By Jessica Crabtree
It all began in Las Vegas, Nev., for the leading lady in rodeo commentary more than 40 years ago. The blonde beauty is known for her quick wit, honest approach, knowledge of rodeo and agriculture as well as being a woman amongst a man’s world. That delightful lady is Pam Minick.
Raised on five acres in Las Vegas, considered a ranch, the family of four had no involvement in horses until Minick and her sister acquired the desire. “My parents never rode. But to indulge us, they bought us two Palomino horses named Rio and Rebel,” Minick explained. “Rebel and Rio, both Quarter Horses, were brought to Vegas from Missouri. They were used up and down the strip pulling a wagon, advertising an upcoming western-themed casino that never happened. After, the man wanted to sell the pair. My mother met him, paying $300 for each. We had no clue if they even rode.” she explained.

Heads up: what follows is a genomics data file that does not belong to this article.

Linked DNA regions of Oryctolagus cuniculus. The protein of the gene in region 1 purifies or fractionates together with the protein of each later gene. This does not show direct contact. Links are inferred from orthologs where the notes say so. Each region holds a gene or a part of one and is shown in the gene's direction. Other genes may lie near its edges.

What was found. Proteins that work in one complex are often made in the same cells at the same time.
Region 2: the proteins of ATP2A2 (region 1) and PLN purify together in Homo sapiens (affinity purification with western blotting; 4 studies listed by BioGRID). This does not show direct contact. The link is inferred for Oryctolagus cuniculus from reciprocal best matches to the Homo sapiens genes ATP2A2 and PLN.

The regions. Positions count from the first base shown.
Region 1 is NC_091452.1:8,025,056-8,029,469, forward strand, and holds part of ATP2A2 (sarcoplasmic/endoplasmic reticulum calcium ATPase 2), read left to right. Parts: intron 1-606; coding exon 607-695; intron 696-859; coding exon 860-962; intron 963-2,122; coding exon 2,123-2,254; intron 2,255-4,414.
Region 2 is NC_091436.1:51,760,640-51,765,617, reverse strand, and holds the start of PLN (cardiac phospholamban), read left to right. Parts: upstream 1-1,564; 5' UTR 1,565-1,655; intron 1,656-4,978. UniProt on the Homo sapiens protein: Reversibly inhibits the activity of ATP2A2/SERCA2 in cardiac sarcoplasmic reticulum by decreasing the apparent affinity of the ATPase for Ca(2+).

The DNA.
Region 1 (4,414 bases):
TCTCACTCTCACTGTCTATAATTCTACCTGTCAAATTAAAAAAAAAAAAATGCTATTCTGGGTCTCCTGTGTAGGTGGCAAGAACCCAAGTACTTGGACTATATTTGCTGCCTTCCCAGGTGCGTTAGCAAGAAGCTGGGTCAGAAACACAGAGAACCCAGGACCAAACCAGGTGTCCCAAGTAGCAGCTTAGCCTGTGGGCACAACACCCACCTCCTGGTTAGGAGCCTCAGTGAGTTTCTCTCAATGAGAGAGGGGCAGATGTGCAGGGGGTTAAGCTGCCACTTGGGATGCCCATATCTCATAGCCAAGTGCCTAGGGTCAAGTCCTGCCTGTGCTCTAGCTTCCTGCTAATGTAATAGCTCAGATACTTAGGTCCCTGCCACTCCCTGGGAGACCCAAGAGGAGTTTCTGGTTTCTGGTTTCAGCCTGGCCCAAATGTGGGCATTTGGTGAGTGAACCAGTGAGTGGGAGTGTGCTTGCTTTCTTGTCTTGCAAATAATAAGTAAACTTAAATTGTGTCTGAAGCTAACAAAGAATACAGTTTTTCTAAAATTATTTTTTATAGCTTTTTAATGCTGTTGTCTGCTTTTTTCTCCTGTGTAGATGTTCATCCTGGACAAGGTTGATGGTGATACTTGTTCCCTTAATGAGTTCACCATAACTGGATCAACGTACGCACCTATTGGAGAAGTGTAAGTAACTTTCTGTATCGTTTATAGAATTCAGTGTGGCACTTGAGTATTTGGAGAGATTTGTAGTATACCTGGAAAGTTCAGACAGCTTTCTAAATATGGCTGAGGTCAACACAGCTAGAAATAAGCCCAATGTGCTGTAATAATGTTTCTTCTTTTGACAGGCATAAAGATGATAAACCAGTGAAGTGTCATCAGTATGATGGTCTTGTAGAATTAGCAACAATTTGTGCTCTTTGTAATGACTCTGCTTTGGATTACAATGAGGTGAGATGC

Minick was nine and her sister, seven when they were introduced to horses and 4-H. Saying the two were products of 4-H, “That’s where we learned. We literally bought these two horses before we had any corrals, saddles or a trailer to haul them.”
“For the first nine months we rode bareback. Looking back it was so good for us. We developed balance while riding and learned to be care takers,” Minick recalled. The horse woman admitted that is what shaped her heart and love for horses.
Aside from 4-H helping mold Minick as a youth, another vital part was her mother’s influence, “My mother wouldn’t allow us to say the word ‘can’t.’ You found a way.” Minick used her mother as an example throughout life. Even looking back and being baffled at the strength and resilience she exuded. With no vehicle to haul with, Minick’s neighbors would come by and pick up the sisters and their horses, hauling them to Saturday morning play-days and junior rodeos. “I look back and think of the big investment that was for my parents—every weekend taking us to another play-day or rodeo. My mom was always there to pay our entry fees and cheer us on. She was a giant cheerleader,” she smiled.
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